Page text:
Dictionary: FE-LUC'CA – FENCE-FUL

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FE-LUC'CA, n. [It. feluca; Fr. felouque; Sp. faluca.]

A boat or vessel, with oars and lateen sails, used in the Mediterranean. It has this peculiarity, that the helm may be applied to the head or stern, as occasion requires. Mar. Dict. Encyc.


A plant, a species of Gentian.


  1. Noting the sex which produces young; not male; as, a female bee.
  2. Pertaining to females; as, a female hand or heart; female tenderness. To the generous decision of female mind, we owe the discovery of America. Belknap.
  3. Feminine; soft; delicate; weak. Female rhymes, double rhymes, so called from the French, in which language they end in e feminine.

FE'MALE, n. [Fr. femelle; L. femella; Arm. femell; Fr. femme, woman; San. vama, vamani, a woman. See Feminine.]

  1. Among animals, one of that sex which conceives and brings forth young.
  2. Among plants, that which produces fruit; that which bears the pistil and receives the pollen of the male flowers.


In botany, a flower which is furnished with the pistil, pointal, or female organs.


A plant which produces female flowers.


A screw with grooves or channels.


A married woman, who is under covert of her baron or husband.


An unmarried woman. Femme-sole merchant, a woman who uses a trade alone, or without her husband.


The female nature. Brown.


Feminine. [Not in use.] Ford.

FEM'I-NINE, a. [Fr. feminin; L. femininus, from femina, woman. The first syllable may be and probably is from wemb or womb, by the use of f for w; the b not being radical. The last part of the word is probably man, quasi, femman, womb-man.]

  1. Pertaining to a woman, or to women, or to females; as, the feminine sex.
  2. Soft; tender; delicate. Her heavenly form / Angelic, but more soft and feminine. Milton.
  3. Effeminate; destitute of manly qualities. Ralegh.
  4. In grammar, denoting the gender or words which signify females, or the terminations of such words. Words are said to be of the feminine gender, when they denote females, or have the terminations proper to express females in any given language. Thus in Latin, dominus, a lord, is masculine; but domina, is mistress, a female. Milton uses feminine as a noun, for female.


In a feminine manner.


The qualities of females.


The quality of the female sex. [Not used.] Spenser.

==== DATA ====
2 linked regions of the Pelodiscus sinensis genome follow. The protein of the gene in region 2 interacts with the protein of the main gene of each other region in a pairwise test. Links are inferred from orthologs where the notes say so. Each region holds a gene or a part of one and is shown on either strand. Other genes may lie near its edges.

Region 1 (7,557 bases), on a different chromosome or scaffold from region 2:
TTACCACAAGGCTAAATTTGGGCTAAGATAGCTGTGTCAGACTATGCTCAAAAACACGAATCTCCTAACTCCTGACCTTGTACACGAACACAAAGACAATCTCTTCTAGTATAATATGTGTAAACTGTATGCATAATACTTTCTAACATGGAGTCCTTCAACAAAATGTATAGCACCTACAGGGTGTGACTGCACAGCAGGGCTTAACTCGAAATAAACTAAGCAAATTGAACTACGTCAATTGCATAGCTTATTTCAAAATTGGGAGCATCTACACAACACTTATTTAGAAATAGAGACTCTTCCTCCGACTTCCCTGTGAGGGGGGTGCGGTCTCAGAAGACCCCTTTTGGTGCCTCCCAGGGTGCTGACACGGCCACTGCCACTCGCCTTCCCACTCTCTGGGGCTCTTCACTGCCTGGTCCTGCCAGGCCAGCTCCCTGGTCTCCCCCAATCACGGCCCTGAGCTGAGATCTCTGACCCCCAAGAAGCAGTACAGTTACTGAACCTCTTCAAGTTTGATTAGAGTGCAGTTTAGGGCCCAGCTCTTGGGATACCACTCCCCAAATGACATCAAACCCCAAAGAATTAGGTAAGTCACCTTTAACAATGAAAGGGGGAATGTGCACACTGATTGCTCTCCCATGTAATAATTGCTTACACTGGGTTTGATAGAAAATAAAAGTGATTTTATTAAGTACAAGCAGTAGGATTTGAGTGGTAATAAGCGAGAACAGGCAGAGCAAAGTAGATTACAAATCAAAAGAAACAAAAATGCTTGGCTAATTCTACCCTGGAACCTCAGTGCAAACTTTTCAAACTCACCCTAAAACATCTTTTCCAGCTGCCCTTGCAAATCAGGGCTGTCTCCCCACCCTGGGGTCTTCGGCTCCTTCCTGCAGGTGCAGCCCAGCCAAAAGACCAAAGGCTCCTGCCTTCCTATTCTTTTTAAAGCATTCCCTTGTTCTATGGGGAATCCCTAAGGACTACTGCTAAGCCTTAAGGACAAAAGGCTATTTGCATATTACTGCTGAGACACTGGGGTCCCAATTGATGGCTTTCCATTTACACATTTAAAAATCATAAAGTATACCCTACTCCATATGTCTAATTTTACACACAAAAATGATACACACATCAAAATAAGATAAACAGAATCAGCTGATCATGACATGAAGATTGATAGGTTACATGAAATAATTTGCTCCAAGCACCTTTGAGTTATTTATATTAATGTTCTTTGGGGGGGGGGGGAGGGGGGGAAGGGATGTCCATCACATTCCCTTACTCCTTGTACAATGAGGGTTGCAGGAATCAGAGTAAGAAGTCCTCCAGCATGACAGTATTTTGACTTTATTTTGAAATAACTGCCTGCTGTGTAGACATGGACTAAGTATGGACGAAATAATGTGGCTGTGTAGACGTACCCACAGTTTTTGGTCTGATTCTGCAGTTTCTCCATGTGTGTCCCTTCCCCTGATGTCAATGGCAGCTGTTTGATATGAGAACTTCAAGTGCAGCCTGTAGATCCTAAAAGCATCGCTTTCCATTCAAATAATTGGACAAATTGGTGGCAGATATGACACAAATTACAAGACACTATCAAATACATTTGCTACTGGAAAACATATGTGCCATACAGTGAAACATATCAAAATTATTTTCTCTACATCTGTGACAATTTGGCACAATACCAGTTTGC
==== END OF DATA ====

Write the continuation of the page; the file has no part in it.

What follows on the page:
FEM'I-NIZE, v.t.

To make womanish. [Not used.] More.

FEM'O-RAL, a. [L. femoralis, from femur, the thigh.]

Belonging to the thigh; as, the femoral artery.

FEN, n. [Sax. fen or fenn; D. veen; Arm. fenna, to overflow; W. fynu, to abound, to produce; hence L. fons, Eng. fountain.]

Low land overflowed, or covered wholly or partially with water, but producing sedge, coarse grasses, or other aquatic plants; boggy land; a moor or marsh. A long canal the muddy fen divides.


A kind of blackberry. Skinner.


Born or produced in a fen. Milton.

FENCE, n. [fens. See Fend.]

  1. A wall, hedge, ditch, bank or line of posts and rails, or of boards or pickets, intended to confine beasts from straying, and to guard a field from being entered by cattle, or from other encroachments. A good farmer has good fences about his farm; an insufficient fence is evidence of bad management. Broken windows and poor fences are evidences of idleness or poverty or of both.
  2. A guard; any thing to restrain entrance; that which defends from attack, approach or injury; security; defense. A fence betwixt us and the victor's wrath. Addison.
  3. Fencing, or the art of fencing; defense. Shak.
  4. Skill in fencing or defense. Ring-fence. A fence which encircles a whole estate.

FENCE, v.i.

  1. To practice the art of fencing; to use a sword or foil, for the purpose of learning the art of attack and defense. To fence well is deemed a useful accomplishment for military gentlemen.
  2. To fight and defend by giving and avoiding blows or thrusts. They fence and push, and, pushing, loudly roar, / Their dewlaps and their aides are bathed in gore. Dryden.
  3. To raise a fence; to guard. It is difficult to fence against unruly cattle.

FENCE, v.t. [fens.]

  1. To inclose with a hedge, wall, or any thing that prevents the escape or entrance of cattle; to cure by an inclosure. In New England, farmers, for the most part, fence their lands with posts and rails, or with, stone walls. In England, lands are usually fenced with hedges and ditches. He hath fenced my way that I can not pass. Job xix.
  2. To guard; to fortify. So much of adder's wisdom I have learnt, / To fence my car against thy sorceries. Milton.

FEN'CED, pp.

Inclosed with a fence; guarded; fortified.

FENCE-FUL, a. [fens'ful.]

Affording defense. Congreve.